Sabato, 22 Settembre 2018

Dolan on superpower, marijuana and the council


Vatican City, February 20 - ''Exciting, joyous,
profound.'' This was how Benedict XVI reacted, on February 17
2011, to the speech given by Timothy Dolan, the archbishop of
New York, in front of the gathered cardinals.
Dolan said the Second Vatican Council was like a ''compass
for the church today'', pointed to China, India, Latin America
and the West as some of the church's ''challenges'' and said
that in the future the institution should be ''confident, yes;
triumphalist never.''
Dolan, 63 years old, corpulent and with a contagious laugh,
is considered a possible successor to the outgoing pope.
However, he doesn't appear to see it that way. A few days
ago, asked by a journalist if he saw this possibility, Dolan
responded that whoever says this must have smoked marijuana.
Dolan is considered a conservative in politics for having
taken positions that contrasted with those of the Obama
administration, especially in matters of ethics, but it is
because of his theological solidity and pastoral zeal that
Benedict included him among the conclave's electors.
Sean O'Malley, the archbishop of Boston, is widely
considered to be another possible successor to Benedict XVI.
The 68-year-old O'Malley, a Capuchin who lives a Franciscan
lifestyle, has breathed new life into the Boston diocese, which
faced the pedophilia scandal with firmness and emerged
Recently, Benedict called for the canonist Robert Oliver,
from Boston, to replace Charles Scicluna as promoter of justice
for the Congregation for the Doctrine of the Faith, a position
of strategic importance in the Church's battle against abuses.
Until a few years ago, it seemed unthinkable that a son of
the world's economic superpower could one day become pope.
Today not even Latin Americans turn up their noses at the
However, even if the choice falls upon someone else, the
Americans will certainly bring creativity and solidity of faith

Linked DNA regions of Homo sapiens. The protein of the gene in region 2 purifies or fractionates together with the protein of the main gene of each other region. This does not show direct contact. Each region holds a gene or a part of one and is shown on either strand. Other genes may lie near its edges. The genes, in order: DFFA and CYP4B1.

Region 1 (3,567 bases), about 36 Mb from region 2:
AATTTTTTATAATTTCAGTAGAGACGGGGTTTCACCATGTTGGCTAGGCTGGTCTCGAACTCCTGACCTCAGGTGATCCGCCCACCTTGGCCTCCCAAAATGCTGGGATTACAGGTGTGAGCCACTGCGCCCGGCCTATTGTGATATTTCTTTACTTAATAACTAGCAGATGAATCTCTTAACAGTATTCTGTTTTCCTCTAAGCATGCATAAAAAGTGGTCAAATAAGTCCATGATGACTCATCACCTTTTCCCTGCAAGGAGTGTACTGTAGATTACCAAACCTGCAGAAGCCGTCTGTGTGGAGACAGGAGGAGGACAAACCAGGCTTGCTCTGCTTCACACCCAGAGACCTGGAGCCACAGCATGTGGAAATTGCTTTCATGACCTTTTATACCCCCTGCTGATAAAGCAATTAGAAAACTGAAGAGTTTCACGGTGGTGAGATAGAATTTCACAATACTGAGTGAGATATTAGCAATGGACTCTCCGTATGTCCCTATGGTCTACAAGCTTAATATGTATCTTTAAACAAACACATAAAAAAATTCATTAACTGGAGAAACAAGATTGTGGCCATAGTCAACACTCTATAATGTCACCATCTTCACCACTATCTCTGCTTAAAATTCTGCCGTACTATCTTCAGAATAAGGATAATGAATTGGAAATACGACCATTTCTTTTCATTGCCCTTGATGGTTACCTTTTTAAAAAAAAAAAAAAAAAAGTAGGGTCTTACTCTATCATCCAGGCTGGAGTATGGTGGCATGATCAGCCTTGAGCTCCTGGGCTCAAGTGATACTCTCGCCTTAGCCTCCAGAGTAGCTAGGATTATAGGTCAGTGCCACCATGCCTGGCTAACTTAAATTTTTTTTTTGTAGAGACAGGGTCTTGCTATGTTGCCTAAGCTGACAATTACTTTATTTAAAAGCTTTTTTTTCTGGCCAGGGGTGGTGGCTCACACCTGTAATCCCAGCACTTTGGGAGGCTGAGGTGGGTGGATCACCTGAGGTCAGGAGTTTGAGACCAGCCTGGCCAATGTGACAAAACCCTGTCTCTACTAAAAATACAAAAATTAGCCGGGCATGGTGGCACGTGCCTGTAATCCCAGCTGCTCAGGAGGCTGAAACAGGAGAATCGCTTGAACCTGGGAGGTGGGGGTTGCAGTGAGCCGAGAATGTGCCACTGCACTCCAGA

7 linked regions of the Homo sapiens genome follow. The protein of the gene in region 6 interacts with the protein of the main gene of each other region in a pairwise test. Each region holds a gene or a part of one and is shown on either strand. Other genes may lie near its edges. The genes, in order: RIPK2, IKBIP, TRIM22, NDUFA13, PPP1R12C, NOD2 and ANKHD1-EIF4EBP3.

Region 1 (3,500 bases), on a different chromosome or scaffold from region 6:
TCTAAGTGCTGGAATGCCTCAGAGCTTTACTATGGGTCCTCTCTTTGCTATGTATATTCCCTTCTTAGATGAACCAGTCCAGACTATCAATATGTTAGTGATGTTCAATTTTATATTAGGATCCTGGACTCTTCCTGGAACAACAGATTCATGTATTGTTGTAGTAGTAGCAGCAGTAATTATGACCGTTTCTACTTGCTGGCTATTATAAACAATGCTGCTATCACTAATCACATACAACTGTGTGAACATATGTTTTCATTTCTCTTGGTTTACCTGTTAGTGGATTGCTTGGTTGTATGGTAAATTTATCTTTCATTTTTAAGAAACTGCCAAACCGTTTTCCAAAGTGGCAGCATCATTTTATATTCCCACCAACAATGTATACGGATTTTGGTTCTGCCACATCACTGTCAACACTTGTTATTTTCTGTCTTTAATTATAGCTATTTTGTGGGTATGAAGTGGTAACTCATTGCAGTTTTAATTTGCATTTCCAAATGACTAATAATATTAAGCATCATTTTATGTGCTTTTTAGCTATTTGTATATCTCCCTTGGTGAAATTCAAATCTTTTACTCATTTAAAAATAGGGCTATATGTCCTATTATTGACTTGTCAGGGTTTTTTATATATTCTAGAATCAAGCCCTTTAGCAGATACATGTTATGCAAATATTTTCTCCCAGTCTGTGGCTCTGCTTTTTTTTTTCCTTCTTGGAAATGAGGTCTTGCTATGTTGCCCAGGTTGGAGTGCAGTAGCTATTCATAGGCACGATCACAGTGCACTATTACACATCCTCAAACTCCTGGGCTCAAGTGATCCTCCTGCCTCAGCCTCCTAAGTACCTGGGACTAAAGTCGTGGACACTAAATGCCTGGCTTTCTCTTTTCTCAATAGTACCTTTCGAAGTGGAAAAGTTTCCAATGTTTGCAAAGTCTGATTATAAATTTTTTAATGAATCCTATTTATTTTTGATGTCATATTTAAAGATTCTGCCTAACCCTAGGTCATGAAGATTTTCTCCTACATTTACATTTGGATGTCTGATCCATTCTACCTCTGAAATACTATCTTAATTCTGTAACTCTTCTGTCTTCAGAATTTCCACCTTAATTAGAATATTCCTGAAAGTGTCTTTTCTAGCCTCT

to the search for a new guide for the church, which has been
shaken by the unexpected resignation of Benedict XVI.
The American episcopacy, along with its German counterpart,
recently complained to the pope for the excessive ''Roman-ness''
and ''Italian-ness'' of the church, not only because of the
crisis following the Vatileaks scandal but also in terms of the
church's overall approach to its tasks and universal vocation.
''And we don't even know what Vatileaks is,'' said Luis
Tagle, the archbishop of Manila, last November when he was in
Rome to be dubbed cardinal during Benedict XVI's last
consistory, which didn't feature a single European.
On February 14 the pope, in bidding farewell to his vicars,
recounted his own experience of ''Vatican II'' and pointed to
the new nationalities which have ''made a strong entrance into
the Council.''
''Not just the Americans, but also Latin America'' and
''also Asia and Africa,'' said Benedict recounting his
experience of 50 years ago.
''So the problems, which I have to say we Germans hadn't
even seen at the beginning, grew.''
The cardinals called upon to elect the new pope will have
to wear new lenses through which to interpret the dialog between
the Church and the world and the North American church is
destined to carry weight, Vatican watchers say.

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